A 'silly' language mistake that changed the world
At University, Bell became fascinated by the ideas of German physicist Hermann Von Helmholtz. Von Helmholtz had produced a book, 'On The Sensations of Tone', in which he said that vowel sounds, a, e, i, o and u, could be produced using electrical tuning forks and resonators. However Bell couldn't read German very well, and mistakenly believed that Von Helmholtz's had written that vowel sounds could be transmitted over a wire. This misunderstanding changed history. As Bell later stated, "It gave me confidence. If I had been able to read German, I might never have begun my experiments in electricity."
Tragedy and Travel
Things were going well for young Bell's career, when tragedy struck. Both his brothers and he contracted Tuberculosis, a common disease at the time. His two brothers died and at the age of 23, still suffering from the disease, Bell left Britain to move to Ontario in Canada to convalesce and then to Boston to work in a school for deaf mutes.
The time for more than dots and dashes
His dreams of transmitting voices over a wire were still spinning round in his creative head. It just needed some new ideas to spark him off again. Samuel Morse had just developed Morse Code and the electronic telegraph, which allowed single messages in the form of long and short electronic pulses, dots and dashes, to be transmitted rapidly along a wire over huge distances. Bell saw the similarities between the idea of being able to send multiple messages and the multiple notes in a musical chord, the "harmonic telegraph" could be a way to send voices.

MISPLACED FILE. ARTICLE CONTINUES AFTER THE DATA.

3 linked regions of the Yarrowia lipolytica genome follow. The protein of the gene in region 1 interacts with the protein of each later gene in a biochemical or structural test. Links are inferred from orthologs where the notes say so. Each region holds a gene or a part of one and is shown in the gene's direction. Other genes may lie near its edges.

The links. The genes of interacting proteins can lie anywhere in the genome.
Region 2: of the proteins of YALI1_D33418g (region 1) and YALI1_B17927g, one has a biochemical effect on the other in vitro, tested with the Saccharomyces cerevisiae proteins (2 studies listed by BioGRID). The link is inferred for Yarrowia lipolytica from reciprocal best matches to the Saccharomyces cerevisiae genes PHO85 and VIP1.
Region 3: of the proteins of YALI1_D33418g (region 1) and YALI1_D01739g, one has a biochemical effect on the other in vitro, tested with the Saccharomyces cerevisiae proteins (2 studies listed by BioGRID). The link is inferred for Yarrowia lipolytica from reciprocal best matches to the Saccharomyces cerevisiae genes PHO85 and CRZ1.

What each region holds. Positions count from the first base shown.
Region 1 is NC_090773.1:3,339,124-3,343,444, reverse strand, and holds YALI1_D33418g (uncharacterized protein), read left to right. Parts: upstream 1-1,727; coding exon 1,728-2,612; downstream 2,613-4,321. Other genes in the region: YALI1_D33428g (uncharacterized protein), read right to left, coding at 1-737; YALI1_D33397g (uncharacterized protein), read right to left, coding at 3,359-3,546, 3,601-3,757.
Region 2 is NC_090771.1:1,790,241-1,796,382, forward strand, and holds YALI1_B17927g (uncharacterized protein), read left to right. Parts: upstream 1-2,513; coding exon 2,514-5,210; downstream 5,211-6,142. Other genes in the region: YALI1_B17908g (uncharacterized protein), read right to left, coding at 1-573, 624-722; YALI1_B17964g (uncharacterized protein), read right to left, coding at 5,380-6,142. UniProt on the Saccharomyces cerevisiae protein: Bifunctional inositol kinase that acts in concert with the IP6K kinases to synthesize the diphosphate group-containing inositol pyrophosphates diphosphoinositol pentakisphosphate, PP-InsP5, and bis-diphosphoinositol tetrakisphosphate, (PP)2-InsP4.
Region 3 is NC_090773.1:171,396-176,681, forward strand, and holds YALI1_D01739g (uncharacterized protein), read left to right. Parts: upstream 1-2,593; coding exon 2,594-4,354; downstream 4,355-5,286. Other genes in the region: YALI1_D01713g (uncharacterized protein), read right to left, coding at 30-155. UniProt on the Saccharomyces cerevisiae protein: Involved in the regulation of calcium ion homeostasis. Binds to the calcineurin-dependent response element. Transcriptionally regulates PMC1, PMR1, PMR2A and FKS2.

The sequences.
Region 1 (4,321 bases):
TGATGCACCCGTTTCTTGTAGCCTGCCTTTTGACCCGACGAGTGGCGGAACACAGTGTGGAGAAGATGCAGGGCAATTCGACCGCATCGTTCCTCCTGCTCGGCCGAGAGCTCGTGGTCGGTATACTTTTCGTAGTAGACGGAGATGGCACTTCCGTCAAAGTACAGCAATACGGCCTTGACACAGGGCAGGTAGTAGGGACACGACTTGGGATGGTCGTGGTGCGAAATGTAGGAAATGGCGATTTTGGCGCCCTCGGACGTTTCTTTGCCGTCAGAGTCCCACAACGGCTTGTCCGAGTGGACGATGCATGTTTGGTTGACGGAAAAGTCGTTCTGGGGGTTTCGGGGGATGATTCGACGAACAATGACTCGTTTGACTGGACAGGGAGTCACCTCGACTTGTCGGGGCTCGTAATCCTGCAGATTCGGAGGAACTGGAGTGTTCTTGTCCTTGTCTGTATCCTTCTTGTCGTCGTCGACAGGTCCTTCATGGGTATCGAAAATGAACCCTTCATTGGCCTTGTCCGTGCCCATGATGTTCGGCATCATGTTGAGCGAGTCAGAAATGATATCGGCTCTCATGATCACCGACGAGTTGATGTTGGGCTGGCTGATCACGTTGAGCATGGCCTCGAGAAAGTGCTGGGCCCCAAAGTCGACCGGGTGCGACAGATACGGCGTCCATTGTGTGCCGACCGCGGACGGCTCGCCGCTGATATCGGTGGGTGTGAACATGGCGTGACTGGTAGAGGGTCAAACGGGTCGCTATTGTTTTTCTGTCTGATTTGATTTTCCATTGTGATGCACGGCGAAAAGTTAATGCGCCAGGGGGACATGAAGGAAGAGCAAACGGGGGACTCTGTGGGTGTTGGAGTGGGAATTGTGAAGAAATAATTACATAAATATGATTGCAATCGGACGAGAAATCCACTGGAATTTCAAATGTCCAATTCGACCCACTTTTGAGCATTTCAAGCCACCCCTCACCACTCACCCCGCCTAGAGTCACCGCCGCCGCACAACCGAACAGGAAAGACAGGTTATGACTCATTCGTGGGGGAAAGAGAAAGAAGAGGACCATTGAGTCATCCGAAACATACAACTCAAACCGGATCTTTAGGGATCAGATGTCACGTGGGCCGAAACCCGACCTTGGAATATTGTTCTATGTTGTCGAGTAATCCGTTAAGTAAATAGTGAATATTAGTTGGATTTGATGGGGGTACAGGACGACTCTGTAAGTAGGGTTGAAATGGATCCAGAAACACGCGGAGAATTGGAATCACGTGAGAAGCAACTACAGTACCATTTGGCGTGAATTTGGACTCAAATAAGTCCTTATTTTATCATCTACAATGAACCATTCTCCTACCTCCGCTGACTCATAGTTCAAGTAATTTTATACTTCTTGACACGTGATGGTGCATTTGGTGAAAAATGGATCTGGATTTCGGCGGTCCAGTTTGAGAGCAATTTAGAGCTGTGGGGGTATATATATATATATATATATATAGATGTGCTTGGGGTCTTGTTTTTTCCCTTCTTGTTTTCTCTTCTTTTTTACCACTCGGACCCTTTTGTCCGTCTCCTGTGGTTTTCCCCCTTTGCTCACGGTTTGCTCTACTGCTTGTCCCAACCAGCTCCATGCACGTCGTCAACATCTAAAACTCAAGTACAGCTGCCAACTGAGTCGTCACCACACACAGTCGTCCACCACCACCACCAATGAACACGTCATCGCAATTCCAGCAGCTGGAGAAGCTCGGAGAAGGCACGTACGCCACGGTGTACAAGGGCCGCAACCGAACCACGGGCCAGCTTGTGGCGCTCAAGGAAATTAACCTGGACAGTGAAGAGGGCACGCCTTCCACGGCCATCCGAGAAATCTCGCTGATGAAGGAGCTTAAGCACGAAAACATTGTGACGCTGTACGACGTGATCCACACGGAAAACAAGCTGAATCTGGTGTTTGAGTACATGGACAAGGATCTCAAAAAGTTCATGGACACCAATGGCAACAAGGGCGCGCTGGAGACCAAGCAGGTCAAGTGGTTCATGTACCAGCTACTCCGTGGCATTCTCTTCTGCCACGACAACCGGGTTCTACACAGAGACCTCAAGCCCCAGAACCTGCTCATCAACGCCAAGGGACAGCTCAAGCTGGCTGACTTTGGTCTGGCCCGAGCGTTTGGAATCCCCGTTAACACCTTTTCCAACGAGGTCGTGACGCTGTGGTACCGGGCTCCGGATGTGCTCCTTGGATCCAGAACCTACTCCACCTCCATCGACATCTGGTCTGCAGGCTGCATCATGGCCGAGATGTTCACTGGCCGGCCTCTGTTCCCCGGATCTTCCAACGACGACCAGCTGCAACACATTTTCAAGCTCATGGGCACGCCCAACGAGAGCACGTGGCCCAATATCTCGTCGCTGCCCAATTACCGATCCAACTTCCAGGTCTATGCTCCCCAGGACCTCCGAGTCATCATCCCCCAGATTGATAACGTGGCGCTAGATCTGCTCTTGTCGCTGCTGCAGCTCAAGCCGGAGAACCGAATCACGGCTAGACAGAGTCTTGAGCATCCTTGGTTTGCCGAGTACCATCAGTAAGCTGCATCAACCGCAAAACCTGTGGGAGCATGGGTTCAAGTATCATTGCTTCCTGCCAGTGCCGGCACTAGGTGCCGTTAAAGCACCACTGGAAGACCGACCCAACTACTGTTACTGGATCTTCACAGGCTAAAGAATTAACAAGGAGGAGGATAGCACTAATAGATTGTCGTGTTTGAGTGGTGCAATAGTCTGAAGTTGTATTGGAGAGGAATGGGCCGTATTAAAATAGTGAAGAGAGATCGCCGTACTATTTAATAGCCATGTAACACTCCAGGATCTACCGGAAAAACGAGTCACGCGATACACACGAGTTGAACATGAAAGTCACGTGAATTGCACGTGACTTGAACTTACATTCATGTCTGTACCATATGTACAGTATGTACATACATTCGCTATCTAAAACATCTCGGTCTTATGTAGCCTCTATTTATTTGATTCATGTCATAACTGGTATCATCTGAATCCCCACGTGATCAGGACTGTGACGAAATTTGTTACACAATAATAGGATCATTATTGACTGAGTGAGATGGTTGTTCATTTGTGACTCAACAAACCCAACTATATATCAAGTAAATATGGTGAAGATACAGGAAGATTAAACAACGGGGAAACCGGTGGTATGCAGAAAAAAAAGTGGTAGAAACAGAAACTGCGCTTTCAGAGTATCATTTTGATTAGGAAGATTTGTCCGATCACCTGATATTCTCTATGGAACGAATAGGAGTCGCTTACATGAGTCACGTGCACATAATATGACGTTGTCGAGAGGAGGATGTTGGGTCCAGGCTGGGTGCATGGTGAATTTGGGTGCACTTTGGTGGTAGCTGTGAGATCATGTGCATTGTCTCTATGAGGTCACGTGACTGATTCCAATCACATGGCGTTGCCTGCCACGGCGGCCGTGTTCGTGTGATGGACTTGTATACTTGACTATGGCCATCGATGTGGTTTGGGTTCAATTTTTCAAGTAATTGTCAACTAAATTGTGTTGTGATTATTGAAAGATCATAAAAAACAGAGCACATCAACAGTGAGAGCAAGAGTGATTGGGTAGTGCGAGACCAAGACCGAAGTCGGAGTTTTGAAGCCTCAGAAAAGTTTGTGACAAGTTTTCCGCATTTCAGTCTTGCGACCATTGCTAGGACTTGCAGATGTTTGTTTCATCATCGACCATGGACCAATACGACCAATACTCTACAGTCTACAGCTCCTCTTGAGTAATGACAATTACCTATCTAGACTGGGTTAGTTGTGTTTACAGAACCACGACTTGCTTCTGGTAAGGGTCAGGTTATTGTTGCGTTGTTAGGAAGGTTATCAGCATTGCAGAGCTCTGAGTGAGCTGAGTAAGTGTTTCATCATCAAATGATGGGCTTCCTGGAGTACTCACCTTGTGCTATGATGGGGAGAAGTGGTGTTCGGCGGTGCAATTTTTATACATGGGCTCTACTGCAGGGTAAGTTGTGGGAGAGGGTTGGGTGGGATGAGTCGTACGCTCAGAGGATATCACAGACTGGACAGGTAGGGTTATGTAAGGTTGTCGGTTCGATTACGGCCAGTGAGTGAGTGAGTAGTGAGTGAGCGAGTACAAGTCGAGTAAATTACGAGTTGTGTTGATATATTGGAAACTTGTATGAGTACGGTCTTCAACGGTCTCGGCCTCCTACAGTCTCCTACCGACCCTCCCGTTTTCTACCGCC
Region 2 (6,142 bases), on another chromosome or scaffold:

Again chance played its roll in telecommunications history. At the electrical machine shop of Charles Williams, Bell ran into young Thomas Watson, a skilled electrical machinist able to build the devices that Bell was devising. The two teamed up and started to work toward making Bell's dream a reality. To make this reality work they needed to invent two things: something to measure a voice at one end, and another device to reproduce the voice at the other, what we would call today the microphone and the speaker. The speaker accident June 2, 1875 was a landmark day for team Bell and Watson. Working in their laboratory they were trying to free a reed, a small flat piece of metal, which they had wound too tightly to the pole of an electromagnet. In trying to free it Watson produced a 'twang'. Bell heard the twang and came running. It was a sound similar to the sounds in human speech; this was the solution to producing an electronic voice, a discovery that must have come as a relief for all the dogs in the Boston area. The mercury microphone Bell had also discovered that a wire vibrated by his voice while partially dipped in a conducting liquid, like mercury or battery acid, could be made to produce a changing electrical current. They had a device where the voice could be transformed into an electronic signal. Now all that was needed was to put the two inventions together.